Georgetown Law, University of Hong Kong Co-Host Conference on Intellectual Property, COVID-19 and Tackling Global Health Inequity
November 29, 2021
Last Friday, the World Health Organization (WHO) designated an emergent COVID-19 strain as a "variant of concern" and gave it the name "omicron." This news is not only upending international travel and stock markets, but also underscores the need to expedite vaccination in low-income countries.
Since the introduction of effective COVID-19 vaccines at the end of last year, more than 7 billion doses have been administered globally. Yet 70 percent of the supply has gone to high-income nations, while fewer than 4 percent of people in low-income countries have received the vaccine.
On Nov. 5-6, Georgetown Law and the University of Hong Kong Faculty of Law convened a virtual global conference focusing on the central role of intellectual property law in addressing this dramatic disparity. “Intellectual Property, COVID-19, and the Next Pandemic: Diagnosing Problems, Developing Cures” featured renowned experts in IP law and international public health.
“I’m grateful to the speakers gathered here for their global leadership and moral courage to think creatively, so that law may be the means to promote just distribution of lifesaving medicines,” said Georgetown Law Dean William M. Treanor in his introductory remarks.
Treanor also thanked the conference co-sponsors at Georgetown Law: the O’Neill Institute for National and Global Health Law, the Center for Asian Law, and the Institute for Technology Law and Policy.
Welcoming the more than 600 registrants worldwide, Dean Hualing Fu of the University of Hong Kong Faculty of Law expressed his institution’s firm commitment to academic freedom in an era of uncertainty resulting from Hong Kong’s new National Security Law. “We organize and participate in international events like this as much as possible to demonstrate our resilience and our determination,” he said.
IP and Global Scale-Up
Setting the stage at the outset of the event, conference organizer Madhavi Sunder — professor and associate dean for international and graduate programs at Georgetown Law and herself an expert in IP law — introduced key issues and questions.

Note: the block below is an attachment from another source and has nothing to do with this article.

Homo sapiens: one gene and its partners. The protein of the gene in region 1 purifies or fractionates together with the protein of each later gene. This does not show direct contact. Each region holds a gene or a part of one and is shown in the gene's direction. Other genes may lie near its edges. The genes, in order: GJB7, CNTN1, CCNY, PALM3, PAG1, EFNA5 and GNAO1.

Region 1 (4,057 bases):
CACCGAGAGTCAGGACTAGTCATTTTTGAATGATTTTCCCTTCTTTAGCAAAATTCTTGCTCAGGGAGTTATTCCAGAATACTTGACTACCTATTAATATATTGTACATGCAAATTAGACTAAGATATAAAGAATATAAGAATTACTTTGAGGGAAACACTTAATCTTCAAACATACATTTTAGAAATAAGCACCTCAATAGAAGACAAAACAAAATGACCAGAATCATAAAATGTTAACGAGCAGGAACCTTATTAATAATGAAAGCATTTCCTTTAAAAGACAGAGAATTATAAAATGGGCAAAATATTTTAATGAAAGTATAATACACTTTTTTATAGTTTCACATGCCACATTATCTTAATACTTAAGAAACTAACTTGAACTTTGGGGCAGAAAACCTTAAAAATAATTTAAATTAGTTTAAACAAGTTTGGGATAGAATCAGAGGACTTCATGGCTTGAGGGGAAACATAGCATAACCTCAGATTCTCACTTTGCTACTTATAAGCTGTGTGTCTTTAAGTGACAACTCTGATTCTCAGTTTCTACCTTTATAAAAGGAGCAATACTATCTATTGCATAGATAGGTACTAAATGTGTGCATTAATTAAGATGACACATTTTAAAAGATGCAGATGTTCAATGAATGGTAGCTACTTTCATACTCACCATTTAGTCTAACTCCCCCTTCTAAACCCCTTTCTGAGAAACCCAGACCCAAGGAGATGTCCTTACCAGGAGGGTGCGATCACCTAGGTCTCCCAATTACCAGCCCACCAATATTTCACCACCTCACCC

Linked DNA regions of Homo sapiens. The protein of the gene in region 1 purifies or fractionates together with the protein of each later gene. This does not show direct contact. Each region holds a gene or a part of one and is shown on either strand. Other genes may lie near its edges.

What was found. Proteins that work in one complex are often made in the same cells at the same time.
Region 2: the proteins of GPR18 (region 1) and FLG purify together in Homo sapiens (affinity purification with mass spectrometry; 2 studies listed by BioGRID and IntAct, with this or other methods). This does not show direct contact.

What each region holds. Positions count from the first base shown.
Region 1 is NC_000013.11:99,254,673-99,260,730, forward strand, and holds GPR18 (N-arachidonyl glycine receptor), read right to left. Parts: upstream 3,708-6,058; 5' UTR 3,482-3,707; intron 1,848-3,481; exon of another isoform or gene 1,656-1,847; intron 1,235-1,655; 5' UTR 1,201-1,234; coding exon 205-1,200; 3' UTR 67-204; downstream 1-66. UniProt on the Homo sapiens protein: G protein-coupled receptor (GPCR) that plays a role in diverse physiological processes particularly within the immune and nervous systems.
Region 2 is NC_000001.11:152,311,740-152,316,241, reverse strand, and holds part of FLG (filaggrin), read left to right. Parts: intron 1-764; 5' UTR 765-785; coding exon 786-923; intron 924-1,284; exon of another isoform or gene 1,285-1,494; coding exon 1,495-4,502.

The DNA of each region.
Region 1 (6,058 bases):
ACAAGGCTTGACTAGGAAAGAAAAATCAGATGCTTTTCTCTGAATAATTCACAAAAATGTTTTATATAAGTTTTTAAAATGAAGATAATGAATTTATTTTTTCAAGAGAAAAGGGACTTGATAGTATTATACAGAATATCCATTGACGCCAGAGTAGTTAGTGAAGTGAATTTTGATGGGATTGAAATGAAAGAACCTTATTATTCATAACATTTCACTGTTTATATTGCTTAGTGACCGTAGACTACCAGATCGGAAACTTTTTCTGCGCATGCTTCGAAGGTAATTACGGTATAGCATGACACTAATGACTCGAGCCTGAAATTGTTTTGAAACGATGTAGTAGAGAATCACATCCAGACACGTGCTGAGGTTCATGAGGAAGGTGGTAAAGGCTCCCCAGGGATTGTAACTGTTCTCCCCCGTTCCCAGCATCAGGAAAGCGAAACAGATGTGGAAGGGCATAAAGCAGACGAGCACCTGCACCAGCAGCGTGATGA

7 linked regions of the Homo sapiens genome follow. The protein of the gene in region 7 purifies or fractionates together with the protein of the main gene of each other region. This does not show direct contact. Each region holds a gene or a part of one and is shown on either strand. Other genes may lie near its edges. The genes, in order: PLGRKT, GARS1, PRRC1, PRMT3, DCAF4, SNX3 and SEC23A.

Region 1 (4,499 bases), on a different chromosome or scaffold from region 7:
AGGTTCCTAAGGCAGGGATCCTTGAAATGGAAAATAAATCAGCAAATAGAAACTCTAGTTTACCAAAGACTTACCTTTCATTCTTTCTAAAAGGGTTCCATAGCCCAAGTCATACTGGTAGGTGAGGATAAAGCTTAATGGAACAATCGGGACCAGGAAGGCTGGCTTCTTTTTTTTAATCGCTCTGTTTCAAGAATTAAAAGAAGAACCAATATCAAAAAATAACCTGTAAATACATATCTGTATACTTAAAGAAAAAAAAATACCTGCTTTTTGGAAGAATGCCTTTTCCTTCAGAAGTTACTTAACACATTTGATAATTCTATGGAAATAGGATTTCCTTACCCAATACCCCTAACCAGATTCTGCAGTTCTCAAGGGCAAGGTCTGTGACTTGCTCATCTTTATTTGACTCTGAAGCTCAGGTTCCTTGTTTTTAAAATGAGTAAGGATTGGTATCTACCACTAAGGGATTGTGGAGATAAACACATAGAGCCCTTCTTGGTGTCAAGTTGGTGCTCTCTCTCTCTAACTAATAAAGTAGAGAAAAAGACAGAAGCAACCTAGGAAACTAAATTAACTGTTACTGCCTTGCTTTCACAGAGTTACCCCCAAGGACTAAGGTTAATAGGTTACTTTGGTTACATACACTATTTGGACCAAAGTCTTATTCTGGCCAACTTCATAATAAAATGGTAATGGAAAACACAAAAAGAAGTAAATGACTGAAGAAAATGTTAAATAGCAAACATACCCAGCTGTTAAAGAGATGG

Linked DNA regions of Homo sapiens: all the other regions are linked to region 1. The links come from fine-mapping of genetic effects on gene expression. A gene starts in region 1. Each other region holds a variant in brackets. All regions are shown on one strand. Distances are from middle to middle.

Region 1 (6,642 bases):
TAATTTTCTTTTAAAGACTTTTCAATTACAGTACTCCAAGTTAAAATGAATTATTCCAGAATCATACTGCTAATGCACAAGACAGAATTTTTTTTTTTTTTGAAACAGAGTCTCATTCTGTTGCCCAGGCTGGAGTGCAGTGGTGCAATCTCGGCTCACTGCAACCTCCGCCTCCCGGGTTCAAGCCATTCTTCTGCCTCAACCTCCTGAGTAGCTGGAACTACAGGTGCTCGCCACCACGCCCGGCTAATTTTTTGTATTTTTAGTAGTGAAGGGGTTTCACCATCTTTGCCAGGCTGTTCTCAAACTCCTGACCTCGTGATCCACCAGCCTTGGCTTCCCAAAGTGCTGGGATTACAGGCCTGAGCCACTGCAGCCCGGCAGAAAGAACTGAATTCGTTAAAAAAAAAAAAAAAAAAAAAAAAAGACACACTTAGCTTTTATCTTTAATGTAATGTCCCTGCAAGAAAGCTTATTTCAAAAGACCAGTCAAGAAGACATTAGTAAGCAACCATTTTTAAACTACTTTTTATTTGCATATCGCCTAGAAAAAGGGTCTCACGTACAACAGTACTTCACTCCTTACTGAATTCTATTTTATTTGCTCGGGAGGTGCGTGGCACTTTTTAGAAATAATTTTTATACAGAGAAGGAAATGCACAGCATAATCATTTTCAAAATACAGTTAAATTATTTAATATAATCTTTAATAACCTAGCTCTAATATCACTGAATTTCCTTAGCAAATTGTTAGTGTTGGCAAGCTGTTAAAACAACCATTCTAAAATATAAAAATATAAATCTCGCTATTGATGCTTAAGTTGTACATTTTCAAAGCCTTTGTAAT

“We celebrated the role of intellectual property in developing vaccines,” Sunder said, “But how may IP be an obstacle to equitable distribution of pandemic medicines, and how may it be reformed now and for a future pandemic?”
In October 2020, Sunder noted, South Africa and India introduced a proposal at the World Trade Organization to waive IP rights temporarily for COVID-19 vaccines and therapeutics, under the WTO’s Agreement on Trade-Related Aspects of Intellectual Property Rights (TRIPS). Despite U.S. support, the proposal has stalled. Opponents claim it does not address critical supply chain and raw material issues.
While not directly backing the waiver, keynote speaker Edward Kwakwa, assistant director general of the World Intellectual Property Organization (WIPO), affirmed his organization’s full support for vaccine equity. “WIPO has declared its commitment to take measures to support equitable access to COVID-19 tools. We include not just vaccines, but also therapeutics and diagnostics,” Kwakwa said, pointing to Merck’s new antiviral pill as an example.
He added that WIPO’s new director general, Daren Tang (LL.M ‘06), has committed to closer collaboration with his counterparts at both the WHO and WTO, starting with a series of joint workshops in June that began with a focus on COVID-19 vaccines.
Kwakwa’s address was followed by two panel sessions, the first featuring a discussion of how to expand global vaccine manufacture. Panelist Amy Kapczynski, professor of law and faculty director of the Global Health Justice Partnership at Yale Law School, explained that mRNA vaccine technology in particular has an excellent profile for global scale-up.
However, Moderna and Pfizer have thus far declined to collaborate with manufacturers in Africa, Asia and Latin America. “These companies, which were very heavily subsidized by the public, have been earning in the tens of billions of dollars of profits,” Kapcynski said, explaining that she would like to see the U.S. government use its leverage, especially through the Defense Production Act, for affirmative technology transfer. “This can in fact happen quickly,” she said.